Of all the reviews I write, comedies tend to be the hardest to really portray my thoughts accurately. Though I might not have dealt the series the due justice it deserves, Bamboo Blade should make its way onto the "to watch" list of every comedy fan without fail. Even for the most stalwart skeptic it has many merits, and I'm more than happy to recommend to anime fans of all walks of life - it's simple, it's charming, and it's hilarious. Nothing more, nothing less.
Kojirou is the kendo instructor for Muroe High School and he's totally broke. But then an unexpected chance is given to him: his team must win against his senpai's team and the prize is: free meals for a whole year! Now, the only problem left... where to find girls skilled enough and willing to join the kendo team? Once he's able to find girls who fit the part, he learns that dealing with his new eccentric students isn't going to be as easy as he thought. . .but along the way he slowly rediscovers why he loves kendo and what it truly means to be a teacher. . .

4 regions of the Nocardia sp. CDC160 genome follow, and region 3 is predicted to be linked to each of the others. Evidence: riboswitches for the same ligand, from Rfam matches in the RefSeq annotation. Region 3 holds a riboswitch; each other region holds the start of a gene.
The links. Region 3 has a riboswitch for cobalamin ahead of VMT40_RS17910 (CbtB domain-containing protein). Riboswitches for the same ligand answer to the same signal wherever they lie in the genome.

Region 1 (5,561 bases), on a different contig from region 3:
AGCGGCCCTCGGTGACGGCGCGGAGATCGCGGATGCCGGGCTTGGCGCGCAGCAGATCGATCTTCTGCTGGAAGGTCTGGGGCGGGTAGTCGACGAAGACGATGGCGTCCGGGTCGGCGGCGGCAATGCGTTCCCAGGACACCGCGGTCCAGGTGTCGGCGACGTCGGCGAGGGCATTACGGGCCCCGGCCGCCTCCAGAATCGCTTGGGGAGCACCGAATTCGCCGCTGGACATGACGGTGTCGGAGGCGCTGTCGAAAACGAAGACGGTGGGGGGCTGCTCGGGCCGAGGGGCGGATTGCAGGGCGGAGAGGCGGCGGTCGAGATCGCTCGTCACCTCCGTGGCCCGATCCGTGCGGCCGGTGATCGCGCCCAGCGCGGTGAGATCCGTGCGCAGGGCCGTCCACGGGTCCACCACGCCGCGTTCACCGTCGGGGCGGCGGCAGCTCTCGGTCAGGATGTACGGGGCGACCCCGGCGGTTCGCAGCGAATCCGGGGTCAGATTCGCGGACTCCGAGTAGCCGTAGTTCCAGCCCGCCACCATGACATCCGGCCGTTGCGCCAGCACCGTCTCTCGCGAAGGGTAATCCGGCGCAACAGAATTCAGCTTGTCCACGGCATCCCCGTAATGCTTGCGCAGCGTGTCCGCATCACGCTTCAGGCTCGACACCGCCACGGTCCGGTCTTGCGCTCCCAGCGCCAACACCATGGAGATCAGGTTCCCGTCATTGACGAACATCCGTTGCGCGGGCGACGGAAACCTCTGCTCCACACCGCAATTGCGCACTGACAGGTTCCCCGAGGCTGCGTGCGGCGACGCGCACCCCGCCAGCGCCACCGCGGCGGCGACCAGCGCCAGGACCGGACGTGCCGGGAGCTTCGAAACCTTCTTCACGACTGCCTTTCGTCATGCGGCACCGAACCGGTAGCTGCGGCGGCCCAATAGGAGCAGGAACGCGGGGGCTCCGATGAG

Bamboo Blade is a couple of years old so the animation isn't as crisp and fresh as the newer anime but it's still rather nice. I actually really enjoyed the soundtrack so no complaints in that department. The characters were highly entertaining and I loved how each girl was different and had her own little quirky trait. However, the plot was rather mediocre and didn't do much to make the girls shine like they could have. I still enjoyed Bamboo Blade, but it had weird pacing. It would be really slow and then it'd pick up full speed and then slow again so, because of this, I lost interest several times and ended up stalling this anime on two seperate occasions before finally finishing it. And it took me more than a year to do so, which is why I can't mark the anime any higher than average. It wasn't bad, but the pacing made me lose interest in it. . .